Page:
Logo Background RSS


The Market In Pictures: Deterioration

  • Written by Syndicated Publisher No Comments Comments
    October 19, 2014

    Roughly every six months or so I do a chart analysis of the markets primarily focused around macro indicators of valuation, complacency, and leverage. However, recent market action needs to be addressed with respect to the deterioration of market internals.

    Despite the ongoing debate being waged on Wall Street over whether the markets have entered into the next great secular bull market, for investors it is the short-term destruction of capital that is inherently more important. After one of the longest market advances without a correction of at least 10%, investor complacency has risen to extreme levels. Furthermore, the lack of normal corrective actions will magnify the psychological impact on investors by making it “feel” worse than it is. This will ultimately lead to investors making “emotionally” based “sell” decisions that will have a negative impact on long-term returns.

    As investors, our job is rather simple – “buy low / sell high”.  Unfortunately, mainstream media and analysts will never tell you to “sell”, which means you rarely have the capital to “buy” with.

    So, is this now the time to “sell?” The following series of charts below is designed to allow you to draw your own conclusions.  I have only included minimal commentary to clarify points or chart construction.

    Subscribe to the free X-Factor Report E-Newsletter for weekly technical analysis and recommendations of major markets, sectors, commodities, interest rates and portfolio allocations. If you have any questions, or comments, you can email me or send me a tweet:  @lanceroberts

    Major Markets

    (In order to reduce the day-to-day “noise” of market movements, all of the charts below are based on weekly closing data.)

    Not surprisingly, since the Federal Reserve engaged in the latest round of quantitative easing domestic markets have far outperformed their international counterparts.


    However, since the beginning of the year, as the Federal Reserve has begun to reduce their “liquidity-driven goodness” markets have begun to stagnate at the levels I identified earlier this year.

    “This is something that I discussed previously.  The chart below shows the historical correlation between increases in the Fed’s balance sheet and the S&P 500.  I have also projected the theoretical conclusion of the Fed’s program by assuming a continued reduction in purchases of $10 billion at each of the future FOMC meetings.”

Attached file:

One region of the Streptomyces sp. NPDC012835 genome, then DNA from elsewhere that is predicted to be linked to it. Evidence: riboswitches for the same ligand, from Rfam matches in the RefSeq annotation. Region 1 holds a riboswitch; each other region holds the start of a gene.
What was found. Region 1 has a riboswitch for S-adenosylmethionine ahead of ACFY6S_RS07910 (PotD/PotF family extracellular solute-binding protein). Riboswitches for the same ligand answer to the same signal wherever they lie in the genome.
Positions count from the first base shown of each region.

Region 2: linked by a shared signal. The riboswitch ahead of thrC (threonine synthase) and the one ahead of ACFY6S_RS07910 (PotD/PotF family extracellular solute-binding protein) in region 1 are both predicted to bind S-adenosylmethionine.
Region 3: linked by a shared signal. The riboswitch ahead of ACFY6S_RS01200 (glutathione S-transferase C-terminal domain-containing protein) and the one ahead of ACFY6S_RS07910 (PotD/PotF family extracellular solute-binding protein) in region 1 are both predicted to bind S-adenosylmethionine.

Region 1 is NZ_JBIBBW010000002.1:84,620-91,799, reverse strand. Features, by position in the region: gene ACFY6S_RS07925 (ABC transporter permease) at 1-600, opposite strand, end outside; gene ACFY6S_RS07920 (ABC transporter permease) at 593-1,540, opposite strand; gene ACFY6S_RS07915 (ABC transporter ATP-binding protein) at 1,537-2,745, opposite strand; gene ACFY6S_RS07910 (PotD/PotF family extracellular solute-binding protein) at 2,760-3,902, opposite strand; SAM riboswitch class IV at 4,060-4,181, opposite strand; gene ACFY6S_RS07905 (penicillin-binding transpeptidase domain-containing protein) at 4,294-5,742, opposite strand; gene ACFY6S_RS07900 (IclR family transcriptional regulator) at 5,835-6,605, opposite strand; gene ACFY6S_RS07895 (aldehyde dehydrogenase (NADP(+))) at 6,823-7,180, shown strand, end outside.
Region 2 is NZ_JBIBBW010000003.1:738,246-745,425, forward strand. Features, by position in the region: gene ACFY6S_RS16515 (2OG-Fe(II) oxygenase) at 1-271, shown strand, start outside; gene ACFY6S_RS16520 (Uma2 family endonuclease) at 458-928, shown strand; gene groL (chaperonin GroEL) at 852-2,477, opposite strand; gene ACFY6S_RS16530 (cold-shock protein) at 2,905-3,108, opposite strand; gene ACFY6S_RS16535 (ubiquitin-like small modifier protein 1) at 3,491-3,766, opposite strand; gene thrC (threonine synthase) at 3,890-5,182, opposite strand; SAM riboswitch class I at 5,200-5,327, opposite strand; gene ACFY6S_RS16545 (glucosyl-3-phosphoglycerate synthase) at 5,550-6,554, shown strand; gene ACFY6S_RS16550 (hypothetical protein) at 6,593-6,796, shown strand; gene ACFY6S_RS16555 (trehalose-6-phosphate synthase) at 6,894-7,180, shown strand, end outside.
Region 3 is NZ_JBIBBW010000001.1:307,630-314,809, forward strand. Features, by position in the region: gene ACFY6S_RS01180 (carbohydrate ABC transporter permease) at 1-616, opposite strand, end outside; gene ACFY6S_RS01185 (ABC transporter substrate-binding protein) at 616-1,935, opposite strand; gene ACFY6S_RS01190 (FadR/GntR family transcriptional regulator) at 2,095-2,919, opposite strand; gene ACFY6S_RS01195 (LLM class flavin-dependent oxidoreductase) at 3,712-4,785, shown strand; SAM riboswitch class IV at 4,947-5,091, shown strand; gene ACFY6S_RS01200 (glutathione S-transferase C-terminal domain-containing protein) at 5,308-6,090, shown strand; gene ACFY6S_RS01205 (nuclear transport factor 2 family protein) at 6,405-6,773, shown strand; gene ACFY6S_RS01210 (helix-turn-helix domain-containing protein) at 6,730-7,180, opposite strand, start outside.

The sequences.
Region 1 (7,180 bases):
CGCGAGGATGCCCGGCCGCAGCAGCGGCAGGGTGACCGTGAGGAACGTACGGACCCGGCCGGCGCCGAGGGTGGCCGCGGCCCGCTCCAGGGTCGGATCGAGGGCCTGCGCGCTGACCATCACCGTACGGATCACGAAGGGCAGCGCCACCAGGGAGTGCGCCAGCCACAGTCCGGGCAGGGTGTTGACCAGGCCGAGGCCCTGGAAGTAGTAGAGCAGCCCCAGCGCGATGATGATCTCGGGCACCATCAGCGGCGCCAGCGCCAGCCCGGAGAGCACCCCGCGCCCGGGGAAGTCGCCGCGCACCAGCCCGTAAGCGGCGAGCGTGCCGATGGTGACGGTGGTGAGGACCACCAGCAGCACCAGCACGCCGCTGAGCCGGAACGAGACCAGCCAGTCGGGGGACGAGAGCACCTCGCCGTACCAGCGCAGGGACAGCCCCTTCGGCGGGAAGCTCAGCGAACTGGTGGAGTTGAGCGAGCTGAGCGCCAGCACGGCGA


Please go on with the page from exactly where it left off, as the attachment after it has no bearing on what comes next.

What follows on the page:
“If the current pace of reductions continues it is reasonable to assume that the Fed will terminate the current QE program by the October meeting.  If we assume the current correlation remains intact, it projects an advance of the S&P 500 to roughly 2000 by the end of the year.  This would imply an 8% advance for the market for the entirety of 2014.”

    Interestingly, the large cap Nasdaq and S&P 500 have been less affected by the reduction of “liquidity” as risk trades have rotated towards safety.


    This is shown more clearly in the next five charts which shows the price of large, mid, small, international and emerging market stocks. I have highlighted the current round of the Fed’s quantitative easing along with the bullish trend line since the program’s beginning. Furthermore, as noted by the vertical dashed lines, I have identified when markets issued “sell” signals within the bullish trend.

    [Note: Sell signals, as often misconstrued by mainstream analysis, does NOT mean to sell everything and go to cash.  These are simply signals that indicate points where prudent “risk management” should be undertaken, profits harvested and portfolios realigned with models.]

    Currently, large capitalization stocks are still holding their bullish trend.


    This is not the case for medium capitalization stocks which are currently below their bullish trend. (Since, this is only mid-week, this analysis could be reversed in stocks rally strongly enough by the end of the week to climb back above the trend line.)


    Small capitalization stocks have by far fared the worst. Not only have small-cap stocks failed at their bullish trend, they have also reversed from a positive to a negative trend. This is where the greatest “risk taking” has been taking place and as liquidity evaporates, the appetite for risk is diminishing.


    The same goes for emerging market stocks.

    International -TechnicalUpdate-092414

    And international stocks.


    Not Everything Is Equal

    While the S&P 500 is still within its bullish trend, leadership has been extremely narrow with only 4-out-of-10 sectors posting positive performance relative to the S&P 500 this year.  In other words, if you wanted to “beat the index” this year, you should have only owned Technology, Healthcare, Utilities and Materials.